Many people make New Year’s resolutions to change certain aspects of their lives, while others keep doing the same old things. In the early weeks of 2018, certain states are already pushing forward and making meaningful strides on legal reform: Missouri and West Virginia have each advanced bills to rein in out-of-state lawsuits from people with no connection to their respective states. Kentucky has introduced a bill to start the constitutional reform process to guard against run-away damages awards. Florida has seen mixed results, but is working to advance a bill that would curb scam home repair lawsuits.
Why does this matter? Having a credible legal environment is an attractive selling point when business executives consider possible relocations or business expansions according to the 2017 Lawsuit Climate Survey: Ranking the States—released late last year—and each state mentioned above ranked in the bottom 10.
This national survey conducted by the Harris Poll explores how fair and reasonable the states’ liability systems are perceived to be by U.S. businesses. The survey revealed that 85% of senior lawyers and executives feel that the litigation environment in a state is likely to impact important business decisions, such as where to locate or expand business.
For the survey, a national sample of 1,321 in-house general counsel, senior litigators or attorneys, and other senior executives graded each state on the following areas:
- Enforcing meaningful venue requirements
- Overall treatment of tort and contract litigation
- Treatment of class action suits and mass consolidation suits
- Proportional discovery
- Scientific and technical evidence
- Trial judges’ impartiality
- Trial judges’ competence
- Juries’ fairness
- Quality of appellate review
These grades were then combined to score and rank each state on their liability system. South Dakota, Vermont, and Idaho were ranked the top three, while Illinois, Missouri, and Louisiana were the bottom three. However, some of these states may have received low grades on performance due to the individual rankings of one or more of their counties or jurisdictions.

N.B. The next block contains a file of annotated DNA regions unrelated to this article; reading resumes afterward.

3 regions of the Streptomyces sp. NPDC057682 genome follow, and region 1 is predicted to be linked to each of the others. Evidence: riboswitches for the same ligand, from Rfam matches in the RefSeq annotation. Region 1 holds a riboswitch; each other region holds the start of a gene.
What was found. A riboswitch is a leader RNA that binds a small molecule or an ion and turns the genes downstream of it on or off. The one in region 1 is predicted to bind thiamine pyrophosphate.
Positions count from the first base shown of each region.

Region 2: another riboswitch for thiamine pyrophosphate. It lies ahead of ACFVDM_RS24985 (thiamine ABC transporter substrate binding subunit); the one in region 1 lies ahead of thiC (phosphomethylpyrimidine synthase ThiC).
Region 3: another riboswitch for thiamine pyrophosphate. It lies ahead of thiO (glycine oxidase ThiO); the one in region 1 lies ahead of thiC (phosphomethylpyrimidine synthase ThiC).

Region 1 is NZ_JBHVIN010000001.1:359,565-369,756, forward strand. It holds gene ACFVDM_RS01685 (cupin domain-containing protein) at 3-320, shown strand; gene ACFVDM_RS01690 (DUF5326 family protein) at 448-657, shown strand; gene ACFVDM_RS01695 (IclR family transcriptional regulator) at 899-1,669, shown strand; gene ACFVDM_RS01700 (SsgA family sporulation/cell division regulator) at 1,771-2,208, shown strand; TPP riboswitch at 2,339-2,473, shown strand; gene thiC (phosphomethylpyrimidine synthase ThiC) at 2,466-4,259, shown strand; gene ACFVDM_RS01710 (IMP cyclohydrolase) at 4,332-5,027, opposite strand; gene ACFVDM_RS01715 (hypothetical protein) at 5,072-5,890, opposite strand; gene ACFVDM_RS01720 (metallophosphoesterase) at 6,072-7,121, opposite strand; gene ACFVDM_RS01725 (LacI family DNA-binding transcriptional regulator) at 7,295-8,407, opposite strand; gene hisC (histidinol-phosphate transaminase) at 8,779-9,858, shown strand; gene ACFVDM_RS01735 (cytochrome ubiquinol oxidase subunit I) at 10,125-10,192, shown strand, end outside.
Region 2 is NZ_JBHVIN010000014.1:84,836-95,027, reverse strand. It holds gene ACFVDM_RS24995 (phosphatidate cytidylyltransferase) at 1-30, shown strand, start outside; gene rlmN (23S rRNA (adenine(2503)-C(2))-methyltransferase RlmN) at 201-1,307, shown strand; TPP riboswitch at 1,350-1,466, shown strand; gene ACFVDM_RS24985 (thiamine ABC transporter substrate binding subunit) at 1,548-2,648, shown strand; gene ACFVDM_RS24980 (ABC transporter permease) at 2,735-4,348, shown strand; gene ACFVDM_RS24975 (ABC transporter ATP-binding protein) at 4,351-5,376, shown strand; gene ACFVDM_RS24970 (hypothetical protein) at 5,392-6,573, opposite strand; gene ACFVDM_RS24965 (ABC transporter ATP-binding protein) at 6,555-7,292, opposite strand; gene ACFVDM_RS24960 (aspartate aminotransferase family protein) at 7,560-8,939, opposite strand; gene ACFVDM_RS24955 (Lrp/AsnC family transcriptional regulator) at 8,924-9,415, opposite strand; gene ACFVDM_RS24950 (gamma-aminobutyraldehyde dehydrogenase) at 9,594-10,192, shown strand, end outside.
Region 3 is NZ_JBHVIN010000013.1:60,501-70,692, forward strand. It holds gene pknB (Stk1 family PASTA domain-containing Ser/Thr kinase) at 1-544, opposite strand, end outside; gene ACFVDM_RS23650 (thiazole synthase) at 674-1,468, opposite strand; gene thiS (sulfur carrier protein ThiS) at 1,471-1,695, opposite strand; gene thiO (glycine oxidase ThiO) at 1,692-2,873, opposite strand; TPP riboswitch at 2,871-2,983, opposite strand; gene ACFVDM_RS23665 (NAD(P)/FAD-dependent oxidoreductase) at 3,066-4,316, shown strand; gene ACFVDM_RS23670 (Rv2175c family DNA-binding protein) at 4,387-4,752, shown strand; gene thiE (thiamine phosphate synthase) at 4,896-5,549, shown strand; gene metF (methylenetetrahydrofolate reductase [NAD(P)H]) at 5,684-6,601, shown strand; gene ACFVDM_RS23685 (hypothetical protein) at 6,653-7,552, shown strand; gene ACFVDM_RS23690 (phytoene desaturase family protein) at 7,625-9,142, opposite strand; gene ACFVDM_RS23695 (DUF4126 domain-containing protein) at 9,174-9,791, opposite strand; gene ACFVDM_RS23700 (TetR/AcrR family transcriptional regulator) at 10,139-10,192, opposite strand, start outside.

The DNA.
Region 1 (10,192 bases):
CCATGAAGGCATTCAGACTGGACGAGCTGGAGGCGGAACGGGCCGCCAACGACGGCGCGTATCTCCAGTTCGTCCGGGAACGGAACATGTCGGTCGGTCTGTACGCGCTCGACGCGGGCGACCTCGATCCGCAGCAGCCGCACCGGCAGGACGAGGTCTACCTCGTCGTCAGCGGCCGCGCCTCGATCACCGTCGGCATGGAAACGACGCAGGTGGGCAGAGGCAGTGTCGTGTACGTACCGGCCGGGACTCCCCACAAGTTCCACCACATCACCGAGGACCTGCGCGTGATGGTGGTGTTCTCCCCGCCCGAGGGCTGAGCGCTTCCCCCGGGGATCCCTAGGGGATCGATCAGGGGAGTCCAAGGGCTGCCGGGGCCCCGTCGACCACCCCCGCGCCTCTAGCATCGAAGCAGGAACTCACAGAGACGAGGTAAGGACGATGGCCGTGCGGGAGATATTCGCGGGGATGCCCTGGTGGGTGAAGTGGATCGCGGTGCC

Since the 2017 Lawsuit Climate Survey was initiated in 2002, some states have made significant efforts to improve their standing, while others lagged behind. “If this were a marathon, the pack of runners would be tightening, and running faster. States not keeping up on legal reform are being passed by,” said U.S. Chamber Institute for Legal Reform (ILR) President Lisa A. Rickard.
She cautioned that overall improvement doesn’t mean states have achieved a healthy lawsuit climate. “There’s been progress, but let’s not kid ourselves—the ‘sue ‘em’ culture in the U.S. is still the world’s worst.”
During the most recent Legal Reform Summit, Thomas J. Donohue, President and Chief Executive Officer, of the U.S. Chamber of Commerce, spoke on how lawsuits of all kinds are growing in size, scope, and complexity. And an entire industry is cropping up to finance these lawsuits.
“We’re seeing ramped growth in class action lawsuits that have no merit that allow unharmed individuals to join suits that give the rise to the serial plaintiff,” Donohue said.
With this being the 11th survey and state ranking to be released, last year’s findings revealed the “overall average scores of the states are increasing and senior lawyers and executives in large corporations tend to have positive perceptions about the fairness and reasonableness of state liability systems overall.”
The survey also noted that more than 6 in 10 respondents “view the fairness and reasonableness of state court liability systems in the United States as excellent or pretty good, up from 50% in 2015 and 49% in 2012.”
According to Rickard, West Virginia is one of the states that has improved vastly and the most recent ranking has been their best showing yet—moving from #50 to #45 after never ranking higher than 49th in the 10 previous surveys spanning 15 years.
“West Virginia’s hard work to improve its lawsuit climate is paying off, and state lawmakers and Governor Jim Justice can take lots of credit,” said Rickard. “In the last three years, they’ve passed some of the most meaningful tort reforms in the state’s history.”
Shouldn’t your state resolve to improve its liability system
s before the next rankings are released? No state can afford to be left behind.